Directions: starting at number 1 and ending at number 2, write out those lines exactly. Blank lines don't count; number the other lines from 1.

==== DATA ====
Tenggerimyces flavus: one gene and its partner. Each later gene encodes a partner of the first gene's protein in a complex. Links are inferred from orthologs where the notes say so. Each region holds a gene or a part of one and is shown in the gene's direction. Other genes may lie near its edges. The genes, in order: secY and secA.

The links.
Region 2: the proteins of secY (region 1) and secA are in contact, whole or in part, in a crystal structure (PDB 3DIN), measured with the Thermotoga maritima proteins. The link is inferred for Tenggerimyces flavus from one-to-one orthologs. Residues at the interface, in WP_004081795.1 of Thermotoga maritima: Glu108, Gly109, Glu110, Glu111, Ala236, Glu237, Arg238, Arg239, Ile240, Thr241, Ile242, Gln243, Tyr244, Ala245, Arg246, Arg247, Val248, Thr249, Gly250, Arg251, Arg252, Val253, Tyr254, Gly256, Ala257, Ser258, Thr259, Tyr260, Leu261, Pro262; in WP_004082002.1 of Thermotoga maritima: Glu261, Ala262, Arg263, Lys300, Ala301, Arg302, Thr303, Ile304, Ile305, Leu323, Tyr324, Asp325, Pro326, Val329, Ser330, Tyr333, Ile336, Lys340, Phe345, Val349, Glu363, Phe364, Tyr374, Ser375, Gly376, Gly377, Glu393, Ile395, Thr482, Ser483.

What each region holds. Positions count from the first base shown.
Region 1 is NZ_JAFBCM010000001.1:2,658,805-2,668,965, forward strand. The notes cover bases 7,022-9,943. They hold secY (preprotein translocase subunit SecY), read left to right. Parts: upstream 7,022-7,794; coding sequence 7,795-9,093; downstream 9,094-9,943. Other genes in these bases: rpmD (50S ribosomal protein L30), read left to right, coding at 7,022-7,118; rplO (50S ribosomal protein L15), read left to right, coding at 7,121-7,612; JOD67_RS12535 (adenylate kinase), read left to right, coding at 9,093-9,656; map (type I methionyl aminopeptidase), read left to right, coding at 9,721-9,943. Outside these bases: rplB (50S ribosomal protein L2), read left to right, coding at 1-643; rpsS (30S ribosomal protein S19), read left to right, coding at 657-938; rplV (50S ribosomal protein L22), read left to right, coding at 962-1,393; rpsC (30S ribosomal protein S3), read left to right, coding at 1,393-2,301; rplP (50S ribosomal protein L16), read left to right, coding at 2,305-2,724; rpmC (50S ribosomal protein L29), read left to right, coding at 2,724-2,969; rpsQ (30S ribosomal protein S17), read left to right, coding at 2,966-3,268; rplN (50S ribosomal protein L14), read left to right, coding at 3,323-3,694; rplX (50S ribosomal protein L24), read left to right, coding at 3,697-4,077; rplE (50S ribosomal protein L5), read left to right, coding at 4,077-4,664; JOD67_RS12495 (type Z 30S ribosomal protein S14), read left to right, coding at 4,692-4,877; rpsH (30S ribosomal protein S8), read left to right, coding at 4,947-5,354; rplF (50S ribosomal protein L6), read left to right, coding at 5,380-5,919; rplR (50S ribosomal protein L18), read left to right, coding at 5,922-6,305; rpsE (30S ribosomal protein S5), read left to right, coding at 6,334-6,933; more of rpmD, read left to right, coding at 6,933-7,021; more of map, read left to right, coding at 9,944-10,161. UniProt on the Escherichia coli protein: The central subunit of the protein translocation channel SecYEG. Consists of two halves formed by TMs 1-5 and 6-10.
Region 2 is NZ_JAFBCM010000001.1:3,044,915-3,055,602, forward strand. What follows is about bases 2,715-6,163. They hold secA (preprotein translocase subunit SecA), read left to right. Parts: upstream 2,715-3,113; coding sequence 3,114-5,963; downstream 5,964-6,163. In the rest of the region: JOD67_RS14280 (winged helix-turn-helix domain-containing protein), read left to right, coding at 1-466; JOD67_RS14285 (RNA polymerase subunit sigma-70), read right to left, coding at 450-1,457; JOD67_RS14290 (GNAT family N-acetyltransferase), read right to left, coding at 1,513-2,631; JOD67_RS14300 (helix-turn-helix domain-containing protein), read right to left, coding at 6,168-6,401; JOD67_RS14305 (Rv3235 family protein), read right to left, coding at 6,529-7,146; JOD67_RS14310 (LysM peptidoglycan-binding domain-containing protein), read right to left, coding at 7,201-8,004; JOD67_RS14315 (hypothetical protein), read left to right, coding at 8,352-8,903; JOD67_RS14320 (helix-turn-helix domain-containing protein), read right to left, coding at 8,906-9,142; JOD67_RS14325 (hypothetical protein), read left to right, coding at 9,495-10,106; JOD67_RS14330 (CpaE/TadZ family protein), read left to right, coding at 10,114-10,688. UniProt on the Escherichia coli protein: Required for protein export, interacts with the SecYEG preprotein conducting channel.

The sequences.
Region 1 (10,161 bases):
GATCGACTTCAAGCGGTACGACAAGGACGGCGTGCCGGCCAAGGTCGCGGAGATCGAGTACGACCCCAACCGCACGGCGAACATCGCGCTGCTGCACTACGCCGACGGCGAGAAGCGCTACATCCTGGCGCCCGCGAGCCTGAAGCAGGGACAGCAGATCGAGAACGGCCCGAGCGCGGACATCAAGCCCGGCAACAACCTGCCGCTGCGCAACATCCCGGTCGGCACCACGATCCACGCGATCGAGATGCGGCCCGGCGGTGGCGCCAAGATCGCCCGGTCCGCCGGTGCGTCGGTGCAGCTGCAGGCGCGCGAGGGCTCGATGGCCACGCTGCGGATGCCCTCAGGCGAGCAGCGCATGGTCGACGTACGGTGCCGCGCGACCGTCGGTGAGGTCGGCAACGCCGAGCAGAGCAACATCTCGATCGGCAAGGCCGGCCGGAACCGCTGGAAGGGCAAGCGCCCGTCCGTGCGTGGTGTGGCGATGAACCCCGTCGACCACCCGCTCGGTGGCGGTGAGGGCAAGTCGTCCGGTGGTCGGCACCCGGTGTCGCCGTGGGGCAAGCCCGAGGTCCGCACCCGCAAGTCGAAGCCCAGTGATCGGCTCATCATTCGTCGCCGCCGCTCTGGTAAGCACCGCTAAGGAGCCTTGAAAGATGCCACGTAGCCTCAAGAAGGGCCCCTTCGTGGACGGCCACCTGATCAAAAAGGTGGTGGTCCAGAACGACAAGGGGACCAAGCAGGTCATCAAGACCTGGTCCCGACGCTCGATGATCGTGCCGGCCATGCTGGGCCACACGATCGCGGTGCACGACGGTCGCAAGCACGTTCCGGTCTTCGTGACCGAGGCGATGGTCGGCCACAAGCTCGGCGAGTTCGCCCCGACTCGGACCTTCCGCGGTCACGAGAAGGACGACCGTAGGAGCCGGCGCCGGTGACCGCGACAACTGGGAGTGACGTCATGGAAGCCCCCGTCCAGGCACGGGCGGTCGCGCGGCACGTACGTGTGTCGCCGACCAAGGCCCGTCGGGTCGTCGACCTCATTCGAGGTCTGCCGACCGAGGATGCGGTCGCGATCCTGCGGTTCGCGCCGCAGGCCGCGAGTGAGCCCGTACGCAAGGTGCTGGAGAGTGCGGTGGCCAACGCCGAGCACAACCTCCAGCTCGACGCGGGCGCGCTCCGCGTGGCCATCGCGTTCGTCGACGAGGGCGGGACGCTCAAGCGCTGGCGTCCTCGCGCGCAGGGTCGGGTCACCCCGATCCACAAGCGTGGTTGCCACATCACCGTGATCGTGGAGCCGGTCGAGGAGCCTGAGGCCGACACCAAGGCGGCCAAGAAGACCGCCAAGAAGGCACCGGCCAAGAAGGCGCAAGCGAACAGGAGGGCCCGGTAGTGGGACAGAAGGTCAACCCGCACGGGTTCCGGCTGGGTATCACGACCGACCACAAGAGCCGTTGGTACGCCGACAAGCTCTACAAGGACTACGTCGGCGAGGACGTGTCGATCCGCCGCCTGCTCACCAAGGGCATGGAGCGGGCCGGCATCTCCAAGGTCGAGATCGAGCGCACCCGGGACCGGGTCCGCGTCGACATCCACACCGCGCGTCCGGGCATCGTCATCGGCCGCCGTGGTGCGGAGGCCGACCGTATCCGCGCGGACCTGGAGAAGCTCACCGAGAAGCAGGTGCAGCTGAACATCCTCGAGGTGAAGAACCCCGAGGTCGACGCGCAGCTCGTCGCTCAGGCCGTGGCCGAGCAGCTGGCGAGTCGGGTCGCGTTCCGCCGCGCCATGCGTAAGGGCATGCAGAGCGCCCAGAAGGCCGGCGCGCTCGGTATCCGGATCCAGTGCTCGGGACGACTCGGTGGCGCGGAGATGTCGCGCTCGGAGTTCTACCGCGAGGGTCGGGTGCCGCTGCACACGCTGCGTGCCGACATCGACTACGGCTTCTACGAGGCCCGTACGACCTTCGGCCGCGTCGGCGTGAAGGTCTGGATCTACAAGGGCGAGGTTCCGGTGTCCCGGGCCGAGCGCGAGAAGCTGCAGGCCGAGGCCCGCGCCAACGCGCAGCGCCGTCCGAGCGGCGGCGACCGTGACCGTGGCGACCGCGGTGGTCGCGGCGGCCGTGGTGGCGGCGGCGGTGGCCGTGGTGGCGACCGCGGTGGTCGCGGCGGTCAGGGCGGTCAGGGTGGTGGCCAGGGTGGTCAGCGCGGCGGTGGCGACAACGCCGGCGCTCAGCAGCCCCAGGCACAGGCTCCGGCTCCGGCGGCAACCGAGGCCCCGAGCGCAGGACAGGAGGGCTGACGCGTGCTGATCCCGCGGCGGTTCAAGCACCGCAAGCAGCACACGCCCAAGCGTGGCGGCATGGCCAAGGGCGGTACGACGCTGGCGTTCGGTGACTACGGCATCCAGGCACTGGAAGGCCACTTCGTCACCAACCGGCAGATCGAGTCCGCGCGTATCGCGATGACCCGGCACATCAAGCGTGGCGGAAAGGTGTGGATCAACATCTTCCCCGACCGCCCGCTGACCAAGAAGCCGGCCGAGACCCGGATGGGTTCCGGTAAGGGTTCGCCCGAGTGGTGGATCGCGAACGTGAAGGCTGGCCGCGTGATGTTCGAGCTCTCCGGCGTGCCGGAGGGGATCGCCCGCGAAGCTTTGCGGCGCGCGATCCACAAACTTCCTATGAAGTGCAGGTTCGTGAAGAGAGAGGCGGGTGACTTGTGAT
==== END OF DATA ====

Tenggerimyces flavus: one gene and its partner. Each later gene encodes a partner of the first gene's protein in a complex. Links are inferred from orthologs where the notes say so. Each region holds a gene or a part of one and is shown in the gene's direction. Other genes may lie near its edges. The genes, in order: secY and secA.

The links.